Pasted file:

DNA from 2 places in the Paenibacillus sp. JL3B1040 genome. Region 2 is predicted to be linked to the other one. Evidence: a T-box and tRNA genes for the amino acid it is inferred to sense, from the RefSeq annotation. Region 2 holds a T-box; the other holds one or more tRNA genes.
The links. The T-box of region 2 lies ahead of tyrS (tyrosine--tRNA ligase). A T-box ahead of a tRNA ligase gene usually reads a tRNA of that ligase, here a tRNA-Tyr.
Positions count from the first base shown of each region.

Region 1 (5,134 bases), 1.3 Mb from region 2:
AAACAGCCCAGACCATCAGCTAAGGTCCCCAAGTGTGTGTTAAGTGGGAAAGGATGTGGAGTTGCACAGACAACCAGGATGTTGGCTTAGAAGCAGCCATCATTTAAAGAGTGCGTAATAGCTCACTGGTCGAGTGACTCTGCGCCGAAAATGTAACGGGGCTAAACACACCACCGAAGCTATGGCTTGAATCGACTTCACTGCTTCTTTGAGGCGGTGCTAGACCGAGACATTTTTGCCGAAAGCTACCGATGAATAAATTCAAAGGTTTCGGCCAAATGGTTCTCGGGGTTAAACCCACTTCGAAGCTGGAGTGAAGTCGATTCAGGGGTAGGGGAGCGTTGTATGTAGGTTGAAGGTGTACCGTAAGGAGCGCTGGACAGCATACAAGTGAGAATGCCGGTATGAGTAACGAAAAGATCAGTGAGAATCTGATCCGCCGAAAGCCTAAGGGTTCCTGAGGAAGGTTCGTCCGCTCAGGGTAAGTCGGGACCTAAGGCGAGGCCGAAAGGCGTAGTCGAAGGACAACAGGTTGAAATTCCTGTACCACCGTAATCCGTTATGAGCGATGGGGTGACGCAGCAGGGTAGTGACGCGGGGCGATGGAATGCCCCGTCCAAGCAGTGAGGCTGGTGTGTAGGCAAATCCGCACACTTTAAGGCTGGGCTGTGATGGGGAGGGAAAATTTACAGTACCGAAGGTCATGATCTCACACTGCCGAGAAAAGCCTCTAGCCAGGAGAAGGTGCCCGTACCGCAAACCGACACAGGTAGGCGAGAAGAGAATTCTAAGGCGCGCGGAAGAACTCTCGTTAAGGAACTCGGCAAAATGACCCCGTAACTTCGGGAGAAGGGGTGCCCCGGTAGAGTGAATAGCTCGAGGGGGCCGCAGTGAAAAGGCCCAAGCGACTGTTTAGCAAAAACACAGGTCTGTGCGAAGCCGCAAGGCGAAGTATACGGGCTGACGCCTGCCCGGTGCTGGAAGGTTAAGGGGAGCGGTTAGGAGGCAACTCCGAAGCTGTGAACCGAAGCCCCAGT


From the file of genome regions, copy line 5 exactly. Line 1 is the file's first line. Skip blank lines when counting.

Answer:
AAACAGCCCAGACCATCAGCTAAGGTCCCCAAGTGTGTGTTAAGTGGGAAAGGATGTGGAGTTGCACAGACAACCAGGATGTTGGCTTAGAAGCAGCCATCATTTAAAGAGTGCGTAATAGCTCACTGGTCGAGTGACTCTGCGCCGAAAATGTAACGGGGCTAAACACACCACCGAAGCTATGGCTTGAATCGACTTCACTGCTTCTTTGAGGCGGTGCTAGACCGAGACATTTTTGCCGAAAGCTACCGATGAATAAATTCAAAGGTTTCGGCCAAATGGTTCTCGGGGTTAAACCCACTTCGAAGCTGGAGTGAAGTCGATTCAGGGGTAGGGGAGCGTTGTATGTAGGTTGAAGGTGTACCGTAAGGAGCGCTGGACAGCATACAAGTGAGAATGCCGGTATGAGTAACGAAAAGATCAGTGAGAATCTGATCCGCCGAAAGCCTAAGGGTTCCTGAGGAAGGTTCGTCCGCTCAGGGTAAGTCGGGACCTAAGGCGAGGCCGAAAGGCGTAGTCGAAGGACAACAGGTTGAAATTCCTGTACCACCGTAATCCGTTATGAGCGATGGGGTGACGCAGCAGGGTAGTGACGCGGGGCGATGGAATGCCCCGTCCAAGCAGTGAGGCTGGTGTGTAGGCAAATCCGCACACTTTAAGGCTGGGCTGTGATGGGGAGGGAAAATTTACAGTACCGAAGGTCATGATCTCACACTGCCGAGAAAAGCCTCTAGCCAGGAGAAGGTGCCCGTACCGCAAACCGACACAGGTAGGCGAGAAGAGAATTCTAAGGCGCGCGGAAGAACTCTCGTTAAGGAACTCGGCAAAATGACCCCGTAACTTCGGGAGAAGGGGTGCCCCGGTAGAGTGAATAGCTCGAGGGGGCCGCAGTGAAAAGGCCCAAGCGACTGTTTAGCAAAAACACAGGTCTGTGCGAAGCCGCAAGGCGAAGTATACGGGCTGACGCCTGCCCGGTGCTGGAAGGTTAAGGGGAGCGGTTAGGAGGCAACTCCGAAGCTGTGAACCGAAGCCCCAGT